This will be useful if students do not have access to the stories while working on this task. with his head bent. but with practice pupils will gain insight that will be helpful in real life. This activity reinforces critical reading for details and making inferences. how does the boy on the left feel and how can we tell? He is smiling and showing the toy he got in his cereal box. Detecting feelings in text This is a good activity that requires students to return to the text to find evidence for their interpretations while they try to figure out how the author reveals the characters’ emotions. We know that from the way he was sitting. Invite pupils to think about the story and then examine the body language of the characters in the illustration. Alexander is disappointed. The chart can be used as a guide for writing about the character’s feelings. Encourage students also to think about other ways people may show the emotions being discussed. whose feelings are not explicitly mentioned in the story but are shown in the illustration. Then ask about the other characters. Identify as many feelings as possible and make a list of appropriate words from the stories that pupils have read. Remind pupils that one character may experience many different emotions during one story. and it shows in his slumped posture and facial expression. Feeling hunt The following activity will reinforce vocabulary that pupils need in order to express their feelings in real situations. They should support their responses with evidence from the text. We can use literature and illustrations to help pupils "read" feelings. This is not always easy." Invite students to fill in a feeling hunt chart for some of the characters (see Figure 3. Select excerpts from stories that describe feelings explicitly and indirectly (see Appendix 1). To teach pupils how to read body language. If pupils have differing opinions. But at the end of the story he was very happy: "I never dreamed of so much happiness…. You can make the activity easier by also providing a list of characters. Students know that in stories. Encourage pupils to tell how they determined the match. Invite pupils to read the excerpts and to determine how the characters are feeling. For example. He also had tears in his eyes. but sometimes the reader needs to read texts closely to identify the characters’ feelings and how they are expressed in words. Sometimes we can tell how a person feels just by looking at them. behaviors. or silence. select an illustration from a story such as the one about Alexander’s miserable day. Ask pupils how they show their disappointment. Here is what one class said about The Ugly Duckling: The ugly duckling was sad at the beginning. ask the class to find the excerpt in the text and reread it to determine which suggestion is most accurate. How does each character’s body language show his feelings? For example. He is clearly pleased. . authors use specific words to show directly how the characters feel. Ask them to match the words in the list with the feelings of the characters in the stories.Feeling detective Reading body language It is difficult to know what to do or say to people if we don’t know how they feel.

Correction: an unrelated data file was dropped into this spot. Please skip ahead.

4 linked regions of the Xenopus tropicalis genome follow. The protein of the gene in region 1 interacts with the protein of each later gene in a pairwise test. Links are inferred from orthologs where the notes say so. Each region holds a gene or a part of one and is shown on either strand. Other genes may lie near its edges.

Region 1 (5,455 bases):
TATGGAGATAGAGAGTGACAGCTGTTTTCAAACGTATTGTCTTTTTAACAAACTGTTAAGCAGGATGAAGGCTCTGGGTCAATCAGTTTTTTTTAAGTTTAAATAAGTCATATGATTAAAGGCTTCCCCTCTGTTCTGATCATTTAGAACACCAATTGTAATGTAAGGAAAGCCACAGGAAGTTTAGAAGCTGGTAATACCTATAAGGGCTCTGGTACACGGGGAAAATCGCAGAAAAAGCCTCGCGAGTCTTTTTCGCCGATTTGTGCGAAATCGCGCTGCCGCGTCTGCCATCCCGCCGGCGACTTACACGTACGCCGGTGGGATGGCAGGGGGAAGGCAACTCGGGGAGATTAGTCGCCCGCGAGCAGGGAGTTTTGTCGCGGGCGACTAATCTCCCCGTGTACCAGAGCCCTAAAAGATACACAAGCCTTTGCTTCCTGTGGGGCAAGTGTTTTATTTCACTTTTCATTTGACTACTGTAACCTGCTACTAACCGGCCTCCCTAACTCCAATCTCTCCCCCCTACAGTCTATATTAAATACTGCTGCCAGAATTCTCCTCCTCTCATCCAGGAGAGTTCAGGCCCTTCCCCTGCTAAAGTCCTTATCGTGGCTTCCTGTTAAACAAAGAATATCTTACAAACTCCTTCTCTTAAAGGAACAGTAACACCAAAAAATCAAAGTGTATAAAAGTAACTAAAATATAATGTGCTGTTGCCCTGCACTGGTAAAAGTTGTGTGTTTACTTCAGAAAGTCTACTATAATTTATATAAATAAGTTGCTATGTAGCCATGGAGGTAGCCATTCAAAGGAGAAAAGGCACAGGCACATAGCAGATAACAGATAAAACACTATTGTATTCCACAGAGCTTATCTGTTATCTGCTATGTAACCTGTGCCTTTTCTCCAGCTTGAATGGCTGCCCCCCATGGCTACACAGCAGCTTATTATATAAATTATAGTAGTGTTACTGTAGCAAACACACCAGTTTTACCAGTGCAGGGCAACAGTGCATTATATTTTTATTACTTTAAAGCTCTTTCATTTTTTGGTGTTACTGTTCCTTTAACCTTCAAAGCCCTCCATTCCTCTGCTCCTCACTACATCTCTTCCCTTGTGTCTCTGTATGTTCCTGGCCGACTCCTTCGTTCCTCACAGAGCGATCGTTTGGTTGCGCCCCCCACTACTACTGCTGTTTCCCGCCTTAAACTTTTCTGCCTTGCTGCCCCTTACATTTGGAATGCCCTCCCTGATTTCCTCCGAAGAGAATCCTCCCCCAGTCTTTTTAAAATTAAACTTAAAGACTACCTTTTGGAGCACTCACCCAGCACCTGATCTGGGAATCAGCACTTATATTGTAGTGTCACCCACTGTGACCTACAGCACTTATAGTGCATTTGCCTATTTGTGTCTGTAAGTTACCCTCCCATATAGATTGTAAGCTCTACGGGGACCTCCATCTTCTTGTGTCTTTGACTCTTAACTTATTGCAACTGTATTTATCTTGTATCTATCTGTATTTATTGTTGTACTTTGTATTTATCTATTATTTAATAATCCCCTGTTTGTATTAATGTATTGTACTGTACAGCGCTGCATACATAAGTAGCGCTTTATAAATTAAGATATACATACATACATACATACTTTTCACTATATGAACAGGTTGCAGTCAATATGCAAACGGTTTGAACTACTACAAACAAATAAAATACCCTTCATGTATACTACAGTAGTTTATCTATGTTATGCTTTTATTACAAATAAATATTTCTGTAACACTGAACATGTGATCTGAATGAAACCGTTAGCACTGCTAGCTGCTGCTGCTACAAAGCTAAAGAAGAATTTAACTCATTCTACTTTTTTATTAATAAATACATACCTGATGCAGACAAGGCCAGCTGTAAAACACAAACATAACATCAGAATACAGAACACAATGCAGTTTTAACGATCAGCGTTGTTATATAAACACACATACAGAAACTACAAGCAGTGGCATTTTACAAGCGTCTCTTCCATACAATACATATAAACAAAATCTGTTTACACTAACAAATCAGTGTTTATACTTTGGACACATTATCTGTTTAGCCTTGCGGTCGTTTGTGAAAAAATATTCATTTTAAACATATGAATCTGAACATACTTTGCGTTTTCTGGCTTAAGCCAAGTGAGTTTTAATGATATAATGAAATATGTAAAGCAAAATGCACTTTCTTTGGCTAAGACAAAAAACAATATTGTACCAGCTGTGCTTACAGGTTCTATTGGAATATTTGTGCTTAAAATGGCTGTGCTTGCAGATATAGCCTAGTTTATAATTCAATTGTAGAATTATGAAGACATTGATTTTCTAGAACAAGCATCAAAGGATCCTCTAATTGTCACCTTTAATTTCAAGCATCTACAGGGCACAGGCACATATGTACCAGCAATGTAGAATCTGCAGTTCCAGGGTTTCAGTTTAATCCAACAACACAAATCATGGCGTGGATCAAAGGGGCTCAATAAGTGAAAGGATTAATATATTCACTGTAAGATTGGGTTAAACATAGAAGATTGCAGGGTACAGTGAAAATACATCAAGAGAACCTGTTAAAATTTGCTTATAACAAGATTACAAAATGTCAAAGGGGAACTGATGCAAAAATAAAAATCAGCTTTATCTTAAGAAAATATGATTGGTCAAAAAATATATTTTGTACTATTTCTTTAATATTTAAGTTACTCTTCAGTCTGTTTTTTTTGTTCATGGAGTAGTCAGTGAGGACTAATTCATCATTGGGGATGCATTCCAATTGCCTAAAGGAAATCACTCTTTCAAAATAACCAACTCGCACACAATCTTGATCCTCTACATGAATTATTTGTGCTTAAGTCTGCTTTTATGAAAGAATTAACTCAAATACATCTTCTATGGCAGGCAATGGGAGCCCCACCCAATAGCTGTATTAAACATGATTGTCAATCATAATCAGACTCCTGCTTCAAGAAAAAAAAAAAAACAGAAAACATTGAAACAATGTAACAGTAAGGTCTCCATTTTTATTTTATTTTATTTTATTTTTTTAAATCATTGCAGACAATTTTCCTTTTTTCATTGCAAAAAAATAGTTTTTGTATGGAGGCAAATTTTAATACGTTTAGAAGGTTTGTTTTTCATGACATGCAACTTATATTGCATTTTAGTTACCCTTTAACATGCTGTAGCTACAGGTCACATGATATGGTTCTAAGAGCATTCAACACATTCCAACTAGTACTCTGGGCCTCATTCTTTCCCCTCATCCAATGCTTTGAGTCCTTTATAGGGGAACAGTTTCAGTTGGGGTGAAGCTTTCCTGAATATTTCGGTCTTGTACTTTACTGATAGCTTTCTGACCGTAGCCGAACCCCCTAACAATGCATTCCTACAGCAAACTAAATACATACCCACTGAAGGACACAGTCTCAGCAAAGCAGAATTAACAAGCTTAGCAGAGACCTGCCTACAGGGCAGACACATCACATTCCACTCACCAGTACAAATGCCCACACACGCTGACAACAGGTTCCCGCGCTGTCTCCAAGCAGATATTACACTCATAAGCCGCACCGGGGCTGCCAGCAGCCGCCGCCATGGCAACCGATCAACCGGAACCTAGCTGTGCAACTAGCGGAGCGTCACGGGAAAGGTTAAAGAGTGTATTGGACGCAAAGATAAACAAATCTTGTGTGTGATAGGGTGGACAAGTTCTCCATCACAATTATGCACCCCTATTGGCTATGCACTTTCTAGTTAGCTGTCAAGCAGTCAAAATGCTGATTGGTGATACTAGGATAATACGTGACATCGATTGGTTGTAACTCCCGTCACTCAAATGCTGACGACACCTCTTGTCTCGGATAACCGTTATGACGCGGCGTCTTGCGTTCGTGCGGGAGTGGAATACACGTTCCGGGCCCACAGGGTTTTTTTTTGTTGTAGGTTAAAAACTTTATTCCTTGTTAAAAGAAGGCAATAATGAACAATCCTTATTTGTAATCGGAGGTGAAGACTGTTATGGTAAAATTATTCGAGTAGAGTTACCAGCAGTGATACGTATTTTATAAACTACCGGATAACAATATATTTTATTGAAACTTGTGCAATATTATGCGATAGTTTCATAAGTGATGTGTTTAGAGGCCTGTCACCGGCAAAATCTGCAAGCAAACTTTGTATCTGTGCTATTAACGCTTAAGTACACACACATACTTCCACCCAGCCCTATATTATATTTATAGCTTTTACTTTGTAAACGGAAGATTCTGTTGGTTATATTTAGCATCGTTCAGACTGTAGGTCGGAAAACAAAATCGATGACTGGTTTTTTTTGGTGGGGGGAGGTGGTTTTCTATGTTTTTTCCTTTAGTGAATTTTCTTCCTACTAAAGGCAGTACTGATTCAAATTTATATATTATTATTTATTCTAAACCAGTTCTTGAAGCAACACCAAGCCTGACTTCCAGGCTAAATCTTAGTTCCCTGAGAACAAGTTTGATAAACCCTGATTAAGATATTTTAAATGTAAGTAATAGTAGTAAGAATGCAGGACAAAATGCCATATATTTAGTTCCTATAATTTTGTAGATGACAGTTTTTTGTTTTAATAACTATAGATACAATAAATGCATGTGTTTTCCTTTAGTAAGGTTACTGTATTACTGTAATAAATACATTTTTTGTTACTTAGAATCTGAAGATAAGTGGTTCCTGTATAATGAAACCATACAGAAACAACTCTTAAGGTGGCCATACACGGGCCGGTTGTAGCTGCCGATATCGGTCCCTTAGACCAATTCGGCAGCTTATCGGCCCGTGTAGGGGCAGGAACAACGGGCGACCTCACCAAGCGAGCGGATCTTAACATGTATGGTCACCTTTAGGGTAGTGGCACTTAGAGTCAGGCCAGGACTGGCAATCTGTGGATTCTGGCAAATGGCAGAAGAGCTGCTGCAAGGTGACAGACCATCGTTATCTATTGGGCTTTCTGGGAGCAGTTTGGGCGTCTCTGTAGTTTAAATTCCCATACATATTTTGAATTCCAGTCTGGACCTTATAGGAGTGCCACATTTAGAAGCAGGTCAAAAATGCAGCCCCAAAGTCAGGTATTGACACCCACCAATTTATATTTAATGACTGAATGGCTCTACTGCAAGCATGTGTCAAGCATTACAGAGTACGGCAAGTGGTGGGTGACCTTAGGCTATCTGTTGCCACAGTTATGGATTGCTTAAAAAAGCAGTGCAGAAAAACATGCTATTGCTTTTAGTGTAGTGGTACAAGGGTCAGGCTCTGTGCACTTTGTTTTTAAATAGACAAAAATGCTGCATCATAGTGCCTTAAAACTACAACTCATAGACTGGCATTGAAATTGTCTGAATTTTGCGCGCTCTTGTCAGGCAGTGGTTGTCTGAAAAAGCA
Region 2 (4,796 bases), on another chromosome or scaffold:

Before asking pupils to write a diary entry from a character’s point of view. Revisiting some old favorites Diary entries Diary entries are a familiar and popular activity with many students and teachers. They are especially useful in introducing a discussion about feelings. empathy. disagreement. Transforming communication Pupils will benefit from practicing expressions that reflect caring. and the teacher can quickly assess each student’s grasp of the main ideas. Have them record these expressions in a Positive Language Dictionary. it is important to include more than the main character. The discussion will allow for review of past tense verbs in a meaningful context and enable the teacher to introduce any vocabulary that pupils may need. or sadness. it will be interesting to consider not only the duckling but also the feelings of the mother duck on finding an odd addition to her family (See Appendix 2). Encourage sharing of dictionary entries. the . Examining the feelings of other characters might shed some light on their behavior. This works best in small groups that allow students an opportunity to exchange ideas about their reactions. This activity is very useful when introducing or reinforcing conditionals with if because it requires students to put themselves in hypothetical situations for which the context has already been established. Students can use their Positive Language Dictionary in this activity. For example. This activity. Students are asked: What if I were in the situation of the character? What if this happened to me? How would I feel? Why would I feel that way? This activity fosters self-awareness by inviting students to provide reasons for their emotions. In a language class. When assigning diary entries. this activity can help develop insight into feelings of self and others. discuss the story and the feelings involved. Select excerpts in which characters experience conflict. A guide sheet with questions and response stems will be helpful (see Figure 4). The writing activity can be followed by a debriefing during which students share their entries and discuss their reasoning. pro-social communication. willingness to share. and cooperation. When the writing activity is accompanied by a prewriting discussion and a follow-up debriefing. Invite pupils to change the dialogue so that it reflects more positive. and cooperation. They can then use these dictionaries in the other activities. What if I…? This is an activity that requires students to speculate what their own emotions would be if they were in situations experienced by story characters. when writing diary entries on the classic The Ugly Duckling. a change in point of view. The groups can report to the whole class and a class discussion will help develop awareness of different ways of reacting. empathy. requires sophisticated inferential skills (Johnson and Louis 1987).Positive language Dictionary Have pupils find in the stories examples of positive expressions that demonstrate caring. tolerance.